$1,631 and even nascent altcoins are a solid “buy,” a previously risk-off investor says.
In a blog post released Feb. 8, industry stalwart Arthur Hayes announced a U-turn on his current crypto investment plans.
Hayes changes tune on “risky assets”
Current macroeconomic conditions stemming from the United States Federal Reserve previously made Arthur Hayes keen to avoid what he calls “risky assets.”
As inflation slows and the Fed’s rate hikes with them, multiple new storms are brewing in the U.S., and the Fed, as well as Congress and the Treasury, will all steer the economy as they see fit, he says.
The problem is guessing how these events will play out over the course of the year. For Hayes, 2023 could well be split into two halves, with H1 being an ideal investment environment for crypto.
This runs contrary to a previous thesis from mid-January, in which the former BitMEX CEO said that he was staying on the sidelines for fear of a Fed-induced capitulation event hitting risk assets.
“My concerns about this potential outcome, which I handicapped would most likely happen later in 2023, has led me to keep my spare capital in money market funds and short-dated US Treasury bills,” he now explained.
“As such, the portion of my liquid capital that I intend to eventually use to purchase crypto is missing out on the current monster rally we’re seeing off of the local lows. Bitcoin has rallied close to 50% from the $16,000 lows we saw around the FTX fallout.”
Hayes continued that Bitcoin is likely far from done with its rebound despite 40% gains in January alone, comparing the risk asset environment to that of 2009 and the start of quantitative easing (QE).
This year, the picture is complex — QE has given way to quantitative tightening (QT), where liquidity is removed from the U.S. financial system at risk assets’ expense.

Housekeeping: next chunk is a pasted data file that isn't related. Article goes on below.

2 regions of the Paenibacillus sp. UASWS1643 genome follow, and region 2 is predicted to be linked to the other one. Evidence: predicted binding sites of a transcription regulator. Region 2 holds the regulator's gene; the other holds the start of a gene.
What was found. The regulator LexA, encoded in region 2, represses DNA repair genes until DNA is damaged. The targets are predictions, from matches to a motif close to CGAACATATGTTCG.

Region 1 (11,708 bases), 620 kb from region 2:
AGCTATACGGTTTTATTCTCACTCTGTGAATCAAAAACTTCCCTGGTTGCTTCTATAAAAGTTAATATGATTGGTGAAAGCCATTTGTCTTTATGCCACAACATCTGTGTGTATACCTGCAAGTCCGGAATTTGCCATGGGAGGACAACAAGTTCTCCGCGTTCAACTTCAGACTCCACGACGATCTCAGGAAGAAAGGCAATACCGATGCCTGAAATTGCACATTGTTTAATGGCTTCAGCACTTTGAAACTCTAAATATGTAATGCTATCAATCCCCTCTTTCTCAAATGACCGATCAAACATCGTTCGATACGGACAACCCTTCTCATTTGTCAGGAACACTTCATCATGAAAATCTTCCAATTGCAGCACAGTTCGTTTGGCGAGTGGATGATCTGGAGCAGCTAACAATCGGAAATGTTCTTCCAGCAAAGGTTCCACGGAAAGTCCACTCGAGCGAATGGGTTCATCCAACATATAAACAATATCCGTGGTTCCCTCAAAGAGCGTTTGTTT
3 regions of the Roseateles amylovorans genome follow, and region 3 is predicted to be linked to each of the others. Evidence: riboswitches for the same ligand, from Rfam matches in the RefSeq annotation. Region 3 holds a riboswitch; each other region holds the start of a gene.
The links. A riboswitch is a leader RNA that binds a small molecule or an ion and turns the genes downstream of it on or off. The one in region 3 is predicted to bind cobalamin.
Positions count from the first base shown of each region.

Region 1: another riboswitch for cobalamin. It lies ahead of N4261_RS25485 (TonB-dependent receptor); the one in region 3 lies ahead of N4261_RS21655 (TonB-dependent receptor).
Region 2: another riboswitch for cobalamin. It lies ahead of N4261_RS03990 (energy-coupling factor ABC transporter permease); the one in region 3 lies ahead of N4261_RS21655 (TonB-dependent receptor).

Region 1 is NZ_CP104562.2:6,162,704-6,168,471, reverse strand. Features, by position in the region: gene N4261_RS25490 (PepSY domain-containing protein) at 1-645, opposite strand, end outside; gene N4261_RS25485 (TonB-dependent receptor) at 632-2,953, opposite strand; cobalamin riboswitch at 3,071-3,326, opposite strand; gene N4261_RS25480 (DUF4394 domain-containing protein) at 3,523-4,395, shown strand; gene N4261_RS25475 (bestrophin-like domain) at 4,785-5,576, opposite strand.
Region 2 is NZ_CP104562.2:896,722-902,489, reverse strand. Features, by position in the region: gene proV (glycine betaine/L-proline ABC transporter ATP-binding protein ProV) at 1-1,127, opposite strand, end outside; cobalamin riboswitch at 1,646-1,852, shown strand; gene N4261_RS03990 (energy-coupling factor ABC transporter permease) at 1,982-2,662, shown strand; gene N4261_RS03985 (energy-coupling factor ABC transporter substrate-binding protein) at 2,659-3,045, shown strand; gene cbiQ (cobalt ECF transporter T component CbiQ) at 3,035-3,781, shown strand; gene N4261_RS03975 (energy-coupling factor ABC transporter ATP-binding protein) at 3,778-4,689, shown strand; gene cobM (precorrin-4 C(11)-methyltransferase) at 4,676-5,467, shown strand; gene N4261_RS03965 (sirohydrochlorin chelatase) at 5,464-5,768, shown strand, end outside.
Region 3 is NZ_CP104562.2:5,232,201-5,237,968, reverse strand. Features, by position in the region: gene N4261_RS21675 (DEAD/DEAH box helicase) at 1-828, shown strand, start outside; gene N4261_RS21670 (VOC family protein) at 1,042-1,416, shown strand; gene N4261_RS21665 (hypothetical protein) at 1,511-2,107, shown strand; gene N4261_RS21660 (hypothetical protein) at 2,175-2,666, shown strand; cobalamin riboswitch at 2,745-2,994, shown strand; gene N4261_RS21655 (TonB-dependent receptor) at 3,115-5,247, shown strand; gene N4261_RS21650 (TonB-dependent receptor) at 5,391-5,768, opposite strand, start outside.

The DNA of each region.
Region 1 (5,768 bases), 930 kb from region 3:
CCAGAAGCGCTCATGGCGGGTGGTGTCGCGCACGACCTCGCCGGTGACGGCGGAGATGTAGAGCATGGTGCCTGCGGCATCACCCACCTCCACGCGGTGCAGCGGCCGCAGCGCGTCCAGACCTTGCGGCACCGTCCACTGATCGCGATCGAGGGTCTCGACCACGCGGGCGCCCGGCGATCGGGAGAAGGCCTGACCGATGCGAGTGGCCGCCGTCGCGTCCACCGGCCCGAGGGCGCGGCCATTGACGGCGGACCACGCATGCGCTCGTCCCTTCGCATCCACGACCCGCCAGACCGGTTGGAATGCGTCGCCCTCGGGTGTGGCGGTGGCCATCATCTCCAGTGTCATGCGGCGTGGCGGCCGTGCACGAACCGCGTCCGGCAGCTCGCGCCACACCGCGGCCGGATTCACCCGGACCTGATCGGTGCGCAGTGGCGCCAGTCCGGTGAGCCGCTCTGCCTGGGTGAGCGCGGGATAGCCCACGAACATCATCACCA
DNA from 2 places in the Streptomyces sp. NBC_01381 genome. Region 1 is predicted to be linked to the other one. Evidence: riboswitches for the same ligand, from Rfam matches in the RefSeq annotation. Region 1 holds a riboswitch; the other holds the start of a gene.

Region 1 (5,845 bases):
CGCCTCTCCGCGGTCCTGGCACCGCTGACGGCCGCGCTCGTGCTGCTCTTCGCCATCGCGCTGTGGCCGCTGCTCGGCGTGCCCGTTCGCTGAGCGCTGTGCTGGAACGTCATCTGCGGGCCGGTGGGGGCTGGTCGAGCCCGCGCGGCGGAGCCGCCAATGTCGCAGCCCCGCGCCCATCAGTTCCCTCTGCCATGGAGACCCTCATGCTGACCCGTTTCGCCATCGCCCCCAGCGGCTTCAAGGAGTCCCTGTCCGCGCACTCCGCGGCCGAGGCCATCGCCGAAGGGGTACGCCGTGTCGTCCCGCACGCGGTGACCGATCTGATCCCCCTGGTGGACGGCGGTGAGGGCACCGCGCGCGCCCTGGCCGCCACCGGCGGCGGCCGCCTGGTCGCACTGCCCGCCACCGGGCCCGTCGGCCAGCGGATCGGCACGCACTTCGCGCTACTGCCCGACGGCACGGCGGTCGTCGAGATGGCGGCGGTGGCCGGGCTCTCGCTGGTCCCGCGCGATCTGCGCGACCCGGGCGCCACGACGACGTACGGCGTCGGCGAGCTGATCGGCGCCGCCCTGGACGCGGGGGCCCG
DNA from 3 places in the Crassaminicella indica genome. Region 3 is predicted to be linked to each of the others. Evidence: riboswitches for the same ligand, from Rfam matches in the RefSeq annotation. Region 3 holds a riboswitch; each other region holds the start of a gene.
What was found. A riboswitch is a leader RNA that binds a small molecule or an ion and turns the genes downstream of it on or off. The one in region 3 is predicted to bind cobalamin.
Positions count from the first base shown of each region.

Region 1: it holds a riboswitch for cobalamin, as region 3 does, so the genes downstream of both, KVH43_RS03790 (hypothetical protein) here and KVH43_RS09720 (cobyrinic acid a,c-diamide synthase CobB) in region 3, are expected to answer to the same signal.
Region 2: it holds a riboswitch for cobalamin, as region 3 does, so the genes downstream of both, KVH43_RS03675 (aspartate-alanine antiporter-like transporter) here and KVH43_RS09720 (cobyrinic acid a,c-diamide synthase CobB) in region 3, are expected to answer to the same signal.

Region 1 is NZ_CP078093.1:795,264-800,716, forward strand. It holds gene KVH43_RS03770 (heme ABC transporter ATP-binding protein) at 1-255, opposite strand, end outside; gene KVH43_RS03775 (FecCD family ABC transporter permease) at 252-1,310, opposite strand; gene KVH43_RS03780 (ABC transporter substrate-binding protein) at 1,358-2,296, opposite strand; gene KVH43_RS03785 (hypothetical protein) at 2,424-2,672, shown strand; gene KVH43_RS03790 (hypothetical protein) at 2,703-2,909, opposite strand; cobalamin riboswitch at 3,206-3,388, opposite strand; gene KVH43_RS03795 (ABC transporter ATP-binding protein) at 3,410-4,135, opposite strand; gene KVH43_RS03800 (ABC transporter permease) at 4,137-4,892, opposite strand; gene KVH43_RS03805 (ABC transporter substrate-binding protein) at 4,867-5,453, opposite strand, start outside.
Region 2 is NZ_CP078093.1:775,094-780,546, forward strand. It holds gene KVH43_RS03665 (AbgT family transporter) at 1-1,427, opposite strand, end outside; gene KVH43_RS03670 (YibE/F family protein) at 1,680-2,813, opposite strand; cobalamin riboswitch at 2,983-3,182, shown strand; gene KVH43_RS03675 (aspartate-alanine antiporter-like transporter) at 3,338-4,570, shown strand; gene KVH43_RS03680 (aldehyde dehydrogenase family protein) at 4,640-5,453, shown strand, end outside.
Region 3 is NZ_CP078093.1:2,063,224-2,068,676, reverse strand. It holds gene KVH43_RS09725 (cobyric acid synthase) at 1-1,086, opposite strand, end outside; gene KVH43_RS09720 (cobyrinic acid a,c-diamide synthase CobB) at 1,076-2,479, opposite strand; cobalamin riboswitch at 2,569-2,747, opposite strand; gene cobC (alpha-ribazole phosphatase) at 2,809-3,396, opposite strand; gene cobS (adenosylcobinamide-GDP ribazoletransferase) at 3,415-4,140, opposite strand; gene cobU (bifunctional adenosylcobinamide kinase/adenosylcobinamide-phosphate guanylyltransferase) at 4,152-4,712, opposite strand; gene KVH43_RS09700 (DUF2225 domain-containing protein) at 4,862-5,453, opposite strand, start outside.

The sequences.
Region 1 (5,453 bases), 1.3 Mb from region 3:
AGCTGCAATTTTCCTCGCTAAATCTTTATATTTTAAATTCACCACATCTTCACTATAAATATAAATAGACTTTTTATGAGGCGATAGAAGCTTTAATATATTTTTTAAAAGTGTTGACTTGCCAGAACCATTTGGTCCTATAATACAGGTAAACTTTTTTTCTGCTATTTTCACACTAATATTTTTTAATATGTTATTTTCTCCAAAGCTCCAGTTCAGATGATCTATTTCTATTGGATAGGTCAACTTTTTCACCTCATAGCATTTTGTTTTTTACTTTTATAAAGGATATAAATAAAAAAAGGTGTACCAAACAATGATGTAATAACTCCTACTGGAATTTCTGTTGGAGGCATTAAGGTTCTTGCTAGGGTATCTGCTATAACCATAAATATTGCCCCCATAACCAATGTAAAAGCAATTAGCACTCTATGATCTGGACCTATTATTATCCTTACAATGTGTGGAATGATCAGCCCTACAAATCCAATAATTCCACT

H1, however, looks to be providing some relief — until Congress votes to raise the debt ceiling in Summer, which Hayes and others argue is inevitable, some liquidity is actually returning to avoid the debt ceiling hitting too soon.
Cash in the Treasury General Account (TGA) will be emptied to the tune of $500 billion, canceling the $100 billion monthly in liquidity that the Fed is removing.
“The TGA will be exhausted sometime in the middle of the year. Immediately following its exhaustion, there will be a political circus in the US around raising the debt limit,” the blog post forecast.
“Given that the Western-led fiat financial system would collapse overnight if the US government decided to forgo raising the debt ceiling and instead defaulted on the assets that underpin said system, it’s safe to assume the debt ceiling will be raised.”
Looking out for macro “unwinding”
It is then that the tide will turn, and risk assets could become a thorn in the side of every investor once again.
It is all a matter of timing, Hayes believes. His plan is to move into U.S. dollar cash, from where a segue into select risk assets is possible. Top of the menu, it would appear, is Bitcoin.
“I’ll deploy over the coming days. I wish my size actually mattered, but it doesn’t — so please don’t think that when this happens, it will have any discernible effect on the price of the orange coin,” he told readers.
Going forward, however, altcoins represent a major opportunity, the blog post explains in its conclusion, with these likewise conditioned by timing.
“The key to shitcoining is understanding they go up and down in waves. First the crypto reserve assets rally — that is, Bitcoin and Ether. The rally in these stalwarts eventually stalls, and then prices fall slightly,” Hayes wrote about crypto market cycles.
“At the same time, the shitcoin complex stages an aggressive rally. Then shitcoins rediscover gravity, and interest shifts back to Bitcoin and Ether. And this stair-stepping process continues until the secular bull market ends.”
Year-to-date, the total crypto market cap has gained around 34%, data from Cointelegraph Markets Pro and TradingView shows.
Guiding the process in 2023, then, is the “unwinding” of the brief window of more accommodative economic conditions currently revealing itself in the U.S.
The views, thoughts and opinions expressed here are the authors’ alone and do not necessarily reflect or represent the views and opinions of Cointelegraph.